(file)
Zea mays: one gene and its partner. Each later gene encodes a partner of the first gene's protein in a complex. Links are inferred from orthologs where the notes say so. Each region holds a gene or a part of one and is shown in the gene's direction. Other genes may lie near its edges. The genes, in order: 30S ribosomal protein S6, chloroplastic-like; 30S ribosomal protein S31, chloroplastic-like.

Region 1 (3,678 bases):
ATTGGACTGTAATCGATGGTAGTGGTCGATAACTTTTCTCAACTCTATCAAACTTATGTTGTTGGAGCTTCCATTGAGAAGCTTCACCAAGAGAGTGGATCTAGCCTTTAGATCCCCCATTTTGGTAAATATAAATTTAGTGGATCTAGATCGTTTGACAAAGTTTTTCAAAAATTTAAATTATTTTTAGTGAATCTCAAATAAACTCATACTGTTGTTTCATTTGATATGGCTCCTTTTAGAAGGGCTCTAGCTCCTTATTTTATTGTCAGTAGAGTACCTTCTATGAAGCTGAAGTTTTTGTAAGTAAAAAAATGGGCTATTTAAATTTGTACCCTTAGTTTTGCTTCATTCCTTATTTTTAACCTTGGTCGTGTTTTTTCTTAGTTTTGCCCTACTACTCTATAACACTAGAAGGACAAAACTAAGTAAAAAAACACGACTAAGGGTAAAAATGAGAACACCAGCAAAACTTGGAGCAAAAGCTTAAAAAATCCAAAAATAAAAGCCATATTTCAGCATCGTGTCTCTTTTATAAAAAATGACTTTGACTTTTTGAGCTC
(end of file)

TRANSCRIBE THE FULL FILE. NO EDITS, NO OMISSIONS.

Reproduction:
Zea mays: one gene and its partner. Each later gene encodes a partner of the first gene's protein in a complex. Links are inferred from orthologs where the notes say so. Each region holds a gene or a part of one and is shown in the gene's direction. Other genes may lie near its edges. The genes, in order: 30S ribosomal protein S6, chloroplastic-like; 30S ribosomal protein S31, chloroplastic-like.

Region 1 (3,678 bases):
ATTGGACTGTAATCGATGGTAGTGGTCGATAACTTTTCTCAACTCTATCAAACTTATGTTGTTGGAGCTTCCATTGAGAAGCTTCACCAAGAGAGTGGATCTAGCCTTTAGATCCCCCATTTTGGTAAATATAAATTTAGTGGATCTAGATCGTTTGACAAAGTTTTTCAAAAATTTAAATTATTTTTAGTGAATCTCAAATAAACTCATACTGTTGTTTCATTTGATATGGCTCCTTTTAGAAGGGCTCTAGCTCCTTATTTTATTGTCAGTAGAGTACCTTCTATGAAGCTGAAGTTTTTGTAAGTAAAAAAATGGGCTATTTAAATTTGTACCCTTAGTTTTGCTTCATTCCTTATTTTTAACCTTGGTCGTGTTTTTTCTTAGTTTTGCCCTACTACTCTATAACACTAGAAGGACAAAACTAAGTAAAAAAACACGACTAAGGGTAAAAATGAGAACACCAGCAAAACTTGGAGCAAAAGCTTAAAAAATCCAAAAATAAAAGCCATATTTCAGCATCGTGTCTCTTTTATAAAAAATGACTTTGACTTTTTGAGCTC